Patient subgroups selected by transcriptome, methylome, or miRNome integrated analysis are associated with shorter metastasis-free survival (MFS). A common subgroup, R1, selected by all three omic approaches, is statistically more significantly associated with MFS than any of the single omic-selected subgroups. R1 and non-R1 samples display similar DNA copy number landscapes, but more frequent chromosomal aberrations are observed in the R1 cluster (especially loss at 13q14.2-3). R1 tumors are characterized by alterations of pathways involved in cell-cell adhesion, extracellular matrix (ECM), epithelial-to-mesenchymal transition (EMT), immune response, and apoptosis.
Integration of data across several omic profiles leads to better selection of patients at higher risk, identification of relevant molecular pathways of metastasis, and potential to discover biomarkers and drug targets.
Full-text · Article · Jun 2013 · Clinical Cancer Research
[Show abstract][Hide abstract] ABSTRACT: Patients with human papillomavirus (HPV)-related oropharyngeal tumors display improved prognosis. The biological basis of this tumor phenotype is poorly understood. We investigated whether increased lymphocyte infiltrate in HPV-positive oropharyngeal squamous cell carcinomas could account for better prognosis. We previously identified, in an Affymetrix GeneChip analysis of 83 HPV-unrelated and 11 HPV-related squamous cell carcinoma of the oropharynx, several candidate genes, including CD8α and CD3ζ. Their expression was validated in this study by qRT-PCR on an independent clinical series of 144 oropharyngeal tumors. Immunohistochemical staining of tumor specimens was performed to evaluate infiltration of tumor stroma by CD8+ and CD4+ lymphocytes. The prognostic value of CD8α and CD3ζ expression levels was measured by Kaplan-Meier and Cox regression model analyses. Immune response-related signaling pathways were found to be deregulated in HPV-positive oropharyngeal tumors. Expression of CD8α, CD3ζ, granzyme K, CD28 and integrin αL RNAs was upregulated in HPV-positive lesions when compared with HPV-unrelated tumors (p < 0.05). Stroma of HPV-positive tumors was frequently and strongly infiltrated by CD8α- and CD3ζ-positive T cells. CD8α RNA expression correlated with both improved global (Kaplan-Meier; p = 0.005; Cox regression: p = 0.003) and disease-free (Cox regression: p = 0.04) survival. CD3ζ RNA expression correlated with improved overall survival (Cox regression: p = 0.024). These results suggest that an increased cytotoxic T-cell-based antitumor immune response is involved in improved prognosis of patients with HPV-positive tumors.
Full-text · Article · Jan 2013 · International Journal of Cancer
[Show abstract][Hide abstract] ABSTRACT: Human papillomavirus (HPV)-related oropharyngeal cancer represents a distinct head and neck squamous cell carcinoma (HNSCC) subpopulation, with improved disease-free and overall survival. In general, HPV-positive HNSCCs express wild-type TP53, which could explain its increased radiosensitivity. However, the molecular mechanisms underlying this higher sensitivity remain elusive. We have previously shown that HPV-related oropharyngeal carcinomas express decreased levels of the NEDD8-activating enzyme 1/amyloid β precursor protein-binding protein 1 (NAE1/APP-BP1) gene. NAE1/APP-BP1 function is required for the NEDDylation of target proteins, and has been shown to be a negative regulator of p53 transcriptional activity. In this study, we addressed the hypothesis that NAE1/APP-BP1 expression levels regulate p53 activity and cell survival upon ionizing irradiation. We used the radiosensitive and naturally HPV16-infected UPCI:SCC90 cell line and the radioresistant and HPV-negative SQ20B cell line as the control. NAE1/APP-BP1 expression levels were modulated with expression constructs and siRNAs. Radiosensitivity was evaluated with clonogenic survival assays. p53 transcriptional activity was measured with a luciferase assay. The overexpression of NAE1/APP-BP1 in UPCI:SCC90 cells resulted in the increased NEDDylation of p53, inhibition of p53 activity and increased cell resistance to ionizing radiation. Conversely, the inhibition of NAE1/APP-BP1 expression in SQ20B cells induced p53-dependent cell death after treatment with X-rays. Taken together, these results indicate that NAE1/APP-BP1 and NEDDylation are invovled in modulating p53 activity and regulating its role in the response of cells to ionizing radiation. Our findings bring new insights in the molecular mechanisms underlying the increased radiosensitivity of HPV-related oropharyngeal tumors. This is of importance, as no reliable and robust predictive biomarkers for tumor response to radiotherapy are currently available. These results also have potential clinical significance, as drugs targeting NAE1/APP-BP1 have recently emerged as a novel therapeutic modality in cancer treatment.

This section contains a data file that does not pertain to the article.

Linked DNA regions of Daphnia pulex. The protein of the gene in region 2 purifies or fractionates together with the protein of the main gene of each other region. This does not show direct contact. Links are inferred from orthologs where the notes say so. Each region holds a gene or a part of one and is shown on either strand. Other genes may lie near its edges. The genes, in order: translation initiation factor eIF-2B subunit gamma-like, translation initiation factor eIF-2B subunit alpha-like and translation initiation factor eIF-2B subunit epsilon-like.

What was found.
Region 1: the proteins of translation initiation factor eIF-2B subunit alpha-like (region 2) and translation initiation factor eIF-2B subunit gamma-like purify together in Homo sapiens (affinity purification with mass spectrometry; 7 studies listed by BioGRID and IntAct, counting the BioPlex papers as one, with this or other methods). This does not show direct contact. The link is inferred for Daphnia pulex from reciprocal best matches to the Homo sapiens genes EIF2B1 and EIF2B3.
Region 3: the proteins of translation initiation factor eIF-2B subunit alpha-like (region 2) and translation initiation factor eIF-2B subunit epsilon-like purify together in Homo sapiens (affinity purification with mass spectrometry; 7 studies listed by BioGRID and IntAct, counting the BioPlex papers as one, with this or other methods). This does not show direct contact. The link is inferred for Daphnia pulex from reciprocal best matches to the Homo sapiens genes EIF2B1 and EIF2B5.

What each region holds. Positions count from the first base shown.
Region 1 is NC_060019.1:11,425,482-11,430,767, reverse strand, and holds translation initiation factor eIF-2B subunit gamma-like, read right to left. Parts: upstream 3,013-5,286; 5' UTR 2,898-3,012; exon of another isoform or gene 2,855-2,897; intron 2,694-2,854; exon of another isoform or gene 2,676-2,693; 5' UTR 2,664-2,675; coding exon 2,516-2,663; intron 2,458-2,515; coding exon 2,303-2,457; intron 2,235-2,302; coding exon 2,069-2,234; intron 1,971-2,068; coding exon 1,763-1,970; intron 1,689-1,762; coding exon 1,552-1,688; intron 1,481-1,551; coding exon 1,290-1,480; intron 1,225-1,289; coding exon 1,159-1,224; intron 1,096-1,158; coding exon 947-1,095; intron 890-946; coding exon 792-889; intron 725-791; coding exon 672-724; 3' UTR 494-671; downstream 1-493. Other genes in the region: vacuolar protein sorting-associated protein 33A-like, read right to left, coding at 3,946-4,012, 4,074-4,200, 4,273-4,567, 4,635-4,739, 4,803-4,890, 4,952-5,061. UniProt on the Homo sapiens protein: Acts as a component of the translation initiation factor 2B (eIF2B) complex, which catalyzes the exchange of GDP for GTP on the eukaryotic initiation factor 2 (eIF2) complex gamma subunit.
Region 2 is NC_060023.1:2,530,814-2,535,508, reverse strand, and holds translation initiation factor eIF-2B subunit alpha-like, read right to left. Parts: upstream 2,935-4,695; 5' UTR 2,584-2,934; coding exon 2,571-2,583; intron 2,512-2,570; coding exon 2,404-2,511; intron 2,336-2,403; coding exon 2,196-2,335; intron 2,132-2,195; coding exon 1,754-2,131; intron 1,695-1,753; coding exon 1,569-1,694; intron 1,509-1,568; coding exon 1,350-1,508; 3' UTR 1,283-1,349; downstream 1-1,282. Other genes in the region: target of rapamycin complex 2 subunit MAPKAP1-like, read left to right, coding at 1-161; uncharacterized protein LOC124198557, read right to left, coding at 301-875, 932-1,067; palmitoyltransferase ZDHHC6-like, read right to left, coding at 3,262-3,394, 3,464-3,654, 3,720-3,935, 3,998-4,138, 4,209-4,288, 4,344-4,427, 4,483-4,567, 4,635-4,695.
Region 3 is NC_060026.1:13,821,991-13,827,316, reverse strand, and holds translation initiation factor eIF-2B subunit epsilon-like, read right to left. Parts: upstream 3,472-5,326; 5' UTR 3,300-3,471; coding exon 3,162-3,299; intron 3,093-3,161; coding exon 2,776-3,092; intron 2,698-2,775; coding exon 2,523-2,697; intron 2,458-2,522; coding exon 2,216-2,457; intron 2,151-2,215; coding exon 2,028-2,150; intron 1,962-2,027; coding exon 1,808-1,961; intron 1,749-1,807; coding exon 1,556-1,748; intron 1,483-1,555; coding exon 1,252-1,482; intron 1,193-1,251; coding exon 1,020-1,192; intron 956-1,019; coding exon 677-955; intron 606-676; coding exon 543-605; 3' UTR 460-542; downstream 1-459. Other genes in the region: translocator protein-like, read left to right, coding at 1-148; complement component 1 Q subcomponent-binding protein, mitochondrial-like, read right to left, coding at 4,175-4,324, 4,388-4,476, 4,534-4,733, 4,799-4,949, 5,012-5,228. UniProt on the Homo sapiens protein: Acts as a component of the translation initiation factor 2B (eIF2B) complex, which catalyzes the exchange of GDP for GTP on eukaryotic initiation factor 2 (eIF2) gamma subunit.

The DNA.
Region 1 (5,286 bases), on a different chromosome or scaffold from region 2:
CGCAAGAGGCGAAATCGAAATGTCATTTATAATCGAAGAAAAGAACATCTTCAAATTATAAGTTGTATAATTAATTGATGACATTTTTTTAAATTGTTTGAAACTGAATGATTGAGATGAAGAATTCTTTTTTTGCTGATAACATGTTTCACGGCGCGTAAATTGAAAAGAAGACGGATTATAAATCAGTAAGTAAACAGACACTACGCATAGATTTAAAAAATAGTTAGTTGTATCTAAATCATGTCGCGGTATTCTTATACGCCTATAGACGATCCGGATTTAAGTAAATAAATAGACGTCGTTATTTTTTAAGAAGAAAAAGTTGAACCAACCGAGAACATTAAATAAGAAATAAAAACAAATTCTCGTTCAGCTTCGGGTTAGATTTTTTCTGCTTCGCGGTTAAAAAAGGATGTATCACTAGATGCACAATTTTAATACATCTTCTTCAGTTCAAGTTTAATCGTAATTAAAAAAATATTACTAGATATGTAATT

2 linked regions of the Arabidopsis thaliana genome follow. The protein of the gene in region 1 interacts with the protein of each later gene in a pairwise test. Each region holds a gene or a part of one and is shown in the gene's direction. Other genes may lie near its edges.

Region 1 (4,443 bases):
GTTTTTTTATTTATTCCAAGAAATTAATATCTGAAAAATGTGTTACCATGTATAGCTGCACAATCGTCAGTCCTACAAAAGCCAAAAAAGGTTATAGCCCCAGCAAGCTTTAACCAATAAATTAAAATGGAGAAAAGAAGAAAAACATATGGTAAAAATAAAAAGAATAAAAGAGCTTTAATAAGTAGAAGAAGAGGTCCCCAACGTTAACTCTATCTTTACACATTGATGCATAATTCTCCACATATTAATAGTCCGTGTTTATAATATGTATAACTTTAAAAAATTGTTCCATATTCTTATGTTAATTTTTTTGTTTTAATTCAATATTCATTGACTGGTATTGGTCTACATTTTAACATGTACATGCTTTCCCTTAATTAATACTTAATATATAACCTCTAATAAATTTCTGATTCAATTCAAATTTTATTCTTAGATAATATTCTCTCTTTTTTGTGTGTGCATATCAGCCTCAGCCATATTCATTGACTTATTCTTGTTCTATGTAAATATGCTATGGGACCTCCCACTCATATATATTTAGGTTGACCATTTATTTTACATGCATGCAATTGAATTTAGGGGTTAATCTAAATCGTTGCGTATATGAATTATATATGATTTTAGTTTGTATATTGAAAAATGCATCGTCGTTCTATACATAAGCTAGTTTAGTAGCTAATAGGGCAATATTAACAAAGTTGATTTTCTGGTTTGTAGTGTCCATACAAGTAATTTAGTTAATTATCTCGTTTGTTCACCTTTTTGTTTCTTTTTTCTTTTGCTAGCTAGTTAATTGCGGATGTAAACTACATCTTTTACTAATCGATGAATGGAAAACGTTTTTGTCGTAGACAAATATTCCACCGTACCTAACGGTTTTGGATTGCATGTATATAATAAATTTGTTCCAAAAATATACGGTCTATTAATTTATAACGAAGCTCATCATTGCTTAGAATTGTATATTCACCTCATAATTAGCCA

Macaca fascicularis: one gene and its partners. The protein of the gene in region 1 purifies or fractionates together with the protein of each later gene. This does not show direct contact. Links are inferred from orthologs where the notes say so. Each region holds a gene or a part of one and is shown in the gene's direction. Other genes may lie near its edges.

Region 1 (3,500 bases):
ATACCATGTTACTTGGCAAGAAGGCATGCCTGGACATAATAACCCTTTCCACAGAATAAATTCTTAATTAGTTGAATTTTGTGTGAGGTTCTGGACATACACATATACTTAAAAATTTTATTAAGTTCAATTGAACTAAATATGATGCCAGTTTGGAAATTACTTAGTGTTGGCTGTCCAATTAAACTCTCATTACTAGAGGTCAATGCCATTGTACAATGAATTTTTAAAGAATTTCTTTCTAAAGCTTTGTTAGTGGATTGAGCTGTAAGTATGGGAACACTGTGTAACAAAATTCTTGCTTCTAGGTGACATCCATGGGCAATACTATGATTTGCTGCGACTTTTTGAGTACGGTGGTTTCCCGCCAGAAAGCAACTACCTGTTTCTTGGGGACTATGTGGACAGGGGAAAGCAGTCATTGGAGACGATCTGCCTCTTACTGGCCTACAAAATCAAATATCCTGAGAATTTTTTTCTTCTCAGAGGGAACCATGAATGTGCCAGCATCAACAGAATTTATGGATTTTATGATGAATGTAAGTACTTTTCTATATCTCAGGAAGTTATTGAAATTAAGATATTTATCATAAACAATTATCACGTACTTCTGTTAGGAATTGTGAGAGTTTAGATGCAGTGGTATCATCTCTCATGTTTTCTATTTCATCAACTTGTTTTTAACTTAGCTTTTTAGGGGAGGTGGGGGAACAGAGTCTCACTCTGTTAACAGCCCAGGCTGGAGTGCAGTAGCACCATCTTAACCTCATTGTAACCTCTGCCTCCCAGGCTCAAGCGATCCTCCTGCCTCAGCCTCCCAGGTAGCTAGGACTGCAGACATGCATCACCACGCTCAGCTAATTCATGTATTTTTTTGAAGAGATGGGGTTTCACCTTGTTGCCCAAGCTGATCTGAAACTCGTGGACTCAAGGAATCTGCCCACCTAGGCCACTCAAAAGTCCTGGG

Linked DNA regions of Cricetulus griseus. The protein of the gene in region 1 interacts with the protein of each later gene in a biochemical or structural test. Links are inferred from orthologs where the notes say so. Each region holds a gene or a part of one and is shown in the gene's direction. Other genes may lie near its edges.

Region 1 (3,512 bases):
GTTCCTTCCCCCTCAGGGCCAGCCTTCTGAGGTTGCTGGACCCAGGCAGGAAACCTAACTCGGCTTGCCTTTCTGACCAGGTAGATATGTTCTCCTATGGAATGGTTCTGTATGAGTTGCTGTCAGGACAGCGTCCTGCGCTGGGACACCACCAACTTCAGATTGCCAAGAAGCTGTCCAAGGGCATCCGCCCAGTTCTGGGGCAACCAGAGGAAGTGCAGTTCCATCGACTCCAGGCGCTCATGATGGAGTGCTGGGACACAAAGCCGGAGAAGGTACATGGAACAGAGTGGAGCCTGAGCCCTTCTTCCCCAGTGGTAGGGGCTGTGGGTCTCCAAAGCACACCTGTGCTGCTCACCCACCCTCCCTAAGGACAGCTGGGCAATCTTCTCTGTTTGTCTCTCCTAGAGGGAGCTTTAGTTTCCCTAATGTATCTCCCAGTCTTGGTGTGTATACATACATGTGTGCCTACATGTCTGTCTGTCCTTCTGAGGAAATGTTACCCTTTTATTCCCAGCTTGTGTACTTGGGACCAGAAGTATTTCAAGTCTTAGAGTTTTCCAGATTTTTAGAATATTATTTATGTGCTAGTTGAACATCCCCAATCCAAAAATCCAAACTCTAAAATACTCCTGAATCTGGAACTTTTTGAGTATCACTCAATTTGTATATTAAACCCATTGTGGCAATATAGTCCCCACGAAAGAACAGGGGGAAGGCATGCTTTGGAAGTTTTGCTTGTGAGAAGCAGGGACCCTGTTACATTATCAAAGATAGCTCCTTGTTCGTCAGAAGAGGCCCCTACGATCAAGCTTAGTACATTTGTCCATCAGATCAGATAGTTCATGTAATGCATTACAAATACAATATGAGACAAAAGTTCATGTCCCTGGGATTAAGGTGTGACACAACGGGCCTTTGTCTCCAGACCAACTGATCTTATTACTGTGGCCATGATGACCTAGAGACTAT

Preview · Article · Aug 2012 · International Journal of Oncology
[Show abstract][Hide abstract] ABSTRACT: The infection of the head and neck epithelium by high-risk human papillomaviruses (HPV) is a risk factor for cancer onset and development. The incidence of HPV-related head and neck squamous cell carcinoma is currently increasing. These lesions display distinct clinical features. HPV positive patients are often younger and have a smaller history of tobacco smoking and alcohol drinking, but have a history of virus-transmitting sex practices. HPV-related tumours are mainly found in the oropharynx, are more associated to a local lymph node invasion and display a poorly differentiated morphology. Despite these more aggressive features, HPV-positive head and neck squamous cell carcinomas correlate with an improved local control, disease-free and global survival. It is thought that HPV-driven specific biologic abnormalities underlie higher tumour sensitivity to chemotherapeutic drugs and ionizing radiations. The expression of the HPV E6 and E7 oncoproteins induce cell transformation by interfering with cell signalling pathways involved in apoptosis, cell cycle, angiogenesis and induce the overexpression of the CDKN2A gene. Therefore, alternative treatments based on therapies targeting these pathways in combination with radiation dose de-escalation could be proposed to HPV-positive patients, if they are properly and reliably identified.
No preview · Article · Feb 2012 · Cancer/Radiothérapie